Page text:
Catherine Jozwik

When Photography Was Tough Work

Art Museum’s exhibition of nature photos by Muybridge, Watkins and Bennett is a beautiful story.

By - Aug 2nd, 2018 04:49 pm
The Narrows by H.H. Bennett

The Narrows by H.H. Bennett

A century and a half ago, taking the perfect nature photograph involved heavy camera equipment, a discerning eye for detail, painstaking preparation, patience—and luck.

While some of these qualities are still essential when it comes to taking professional photos of any subject, cameras are no longer behemoths made of wood, glass and metal, standing over four feet tall—they are pocket-sized. Many of today’s cell phones have above-average photographic capacities.

“Photographing Nature’s Cathedrals” is a collection of 60 photos from the 19th and 20 century, capturing the Wisconsin Dells and California’s Yosemite Valley and done by artists H.H. Bennett, Carleton E. Watkins and Eadweard Muybridge. Wonderful work that also demonstrates a skillful use of the latest technology at the time—mammoth-plate and stereograph cameras.

The breathtaking sepia-and-white images—some taken on the edge of a cliff (a precarious feat, given the size and weight of the camera and amount of equipment the photographers traveled with) to get an expansive shot of the valley below–are remarkably detailed.

Half Dome, Yosemite Valley, California, 1872. Photo by Eadweard Muybridge.

Half Dome, Yosemite Valley, California, 1872. Photo by Eadweard Muybridge.

Viewers can see every tree, every cloud, distant patches of grass. It’s hard to believe the photos weren’t taken using the highest-quality digital camera today. For example, Muybridge’s 1872 photo “Half Dome, Yosemite Valley, California,” taken at 4,750 feet, showcases trees, rocks, and a shadowy, yet vivid, mountain in the background.

The innovative Muybridge also used techniques akin to Photoshop software today. Using multiple glass panes, he seamlessly transposed clouds, rocks, and other images onto existing photos.

Many photos, such as Watkins’ “Bridal Veil Falls in Springtime, Yosemite,” which depict a grassy, treelined area overlooking a stunning waterfall—have a painterly quality.

Indeed, some artists, such as Thomas Hill, whose painting, “Merced River, Yosemite Valley” hangs in the exhibit side-by-side with the photographs, were inspired by nature photographers. Watkins’ photos of Yosemite Valley were so influential that in 1890, Congress designated it as a national park.

Bennett’s stereographic photos, which were taken using a wooden camera with two glass lenses at different angles, created a three-dimensional effect.

Yosemite Valley. Photo by Carleton E. Watkins.

Yosemite Valley. Photo by Carleton E. Watkins.

Kids and adults will enjoy viewing these photos with a special device.

Many of the natural features Bennett photographed are ideal for 3-D viewing. For example, “Looking out of Boat Cave,” number 150 from the series “In and About the Dells of the Wisconsin River,” treats the cave’s opening as a sort of window to the men canoeing on the vast river on the other side.

According to Pate, many families owned stereographs and stereograph viewers—the predecessor to the View-Master, which was introduced in the late 1930s.

To 21st-century folks, 3-D photos might not seem revolutionary. But in the nineteenth century, before airplanes were invented, stereographs made it possible to travel nationwide within the comfort of one’s living room.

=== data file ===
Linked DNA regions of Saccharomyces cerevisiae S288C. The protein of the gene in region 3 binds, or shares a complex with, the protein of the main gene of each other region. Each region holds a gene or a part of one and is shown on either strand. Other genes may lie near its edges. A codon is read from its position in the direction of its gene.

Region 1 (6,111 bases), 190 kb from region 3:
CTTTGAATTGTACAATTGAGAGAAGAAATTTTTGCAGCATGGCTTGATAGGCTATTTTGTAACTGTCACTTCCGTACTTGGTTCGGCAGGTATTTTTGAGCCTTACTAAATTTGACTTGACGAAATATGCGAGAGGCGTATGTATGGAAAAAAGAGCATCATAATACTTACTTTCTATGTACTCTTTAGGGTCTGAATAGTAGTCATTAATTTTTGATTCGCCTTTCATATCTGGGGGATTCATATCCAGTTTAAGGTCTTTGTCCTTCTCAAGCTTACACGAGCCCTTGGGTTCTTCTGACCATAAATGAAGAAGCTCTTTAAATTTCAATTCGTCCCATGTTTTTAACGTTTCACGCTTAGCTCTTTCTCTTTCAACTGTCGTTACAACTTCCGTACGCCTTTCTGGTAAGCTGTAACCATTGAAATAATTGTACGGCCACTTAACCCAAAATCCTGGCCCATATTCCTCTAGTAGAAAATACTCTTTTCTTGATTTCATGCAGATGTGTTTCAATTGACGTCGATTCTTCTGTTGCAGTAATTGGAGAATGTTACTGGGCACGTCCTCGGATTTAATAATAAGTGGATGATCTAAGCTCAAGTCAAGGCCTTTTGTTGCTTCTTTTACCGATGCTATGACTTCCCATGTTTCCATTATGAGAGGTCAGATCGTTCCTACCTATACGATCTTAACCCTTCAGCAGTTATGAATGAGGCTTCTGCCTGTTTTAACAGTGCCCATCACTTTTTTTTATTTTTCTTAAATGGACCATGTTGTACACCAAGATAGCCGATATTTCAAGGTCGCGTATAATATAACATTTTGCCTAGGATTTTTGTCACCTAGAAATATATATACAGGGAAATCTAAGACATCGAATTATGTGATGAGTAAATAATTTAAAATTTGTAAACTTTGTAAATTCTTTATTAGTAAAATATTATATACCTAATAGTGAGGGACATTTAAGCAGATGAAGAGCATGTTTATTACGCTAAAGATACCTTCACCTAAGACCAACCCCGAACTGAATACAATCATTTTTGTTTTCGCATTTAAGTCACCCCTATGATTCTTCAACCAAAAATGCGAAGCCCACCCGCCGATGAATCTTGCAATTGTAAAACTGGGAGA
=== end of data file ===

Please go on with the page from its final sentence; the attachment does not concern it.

“Stereographs were really the television of the time,” says Ariel Pate, Milwaukee Art Museum Assistant Curator of Photography.

The photographer was also big on panoramic views, says Josh Depenbrok, Public Relations manager for the museum.

Photographs such as 1900’s “The Narrows” were created by piecing three photos together. Images such as these would be placed in train stations to attract visitors to places such as the Wisconsin Dells, Depenbrok noted.

Mid-to-late-nineteenth-century nature photographers were as much explorers, innovators and scientists as they were artists. At a time where much of the American West was largely unexplored territory, Watkins and Muybridge each travelled thousands of miles, using a group of mules to transport their photography equipment and provisions. Although supplies and equipment were sometimes lost or broken, neither photographer suffered any injuries on their photo expeditions.

Developing film on site was a lengthy and onerous procedure. Negatives were produced using the wet collodion process, which replaced the daguerreotype. Wet collodion involved using different chemicals to coat the glass plate (the resulting negative was the size of the glass plate) and develop the film. Tents were set up as makeshift darkrooms. This entire process could take a half hour or more, and all equipment had to be handled very carefully.

Nature photos such as these were often used to promote tourism in a post-Civil War era. Railroad expansion made visiting the romanticized American West possible for many Americans.

H.H. Bennett was a former carpenter who, after injuring his hand during his Civil War service, opened his Wisconsin Dells (then Kilbourn City) photography studio in the 1870s. In a time long before social media, Bennett sold many visitors postcards of his nature photos, and souvenir photos. His popularity spread, and before long, the Dells became a major tourist destination for those looking to escape urban life for a weekend.

Wisconsin Dells visitors can still visit the Bennett studio, now a museum.

The “Photographing Nature’s Cathedrals” exhibit goes beyond images. It is a testament to technology and innovation; human creativity and the wondrous beauty of nature.

Photographing Nature’s Cathedrals”, at the Milwaukee Art Museum, through August 26.

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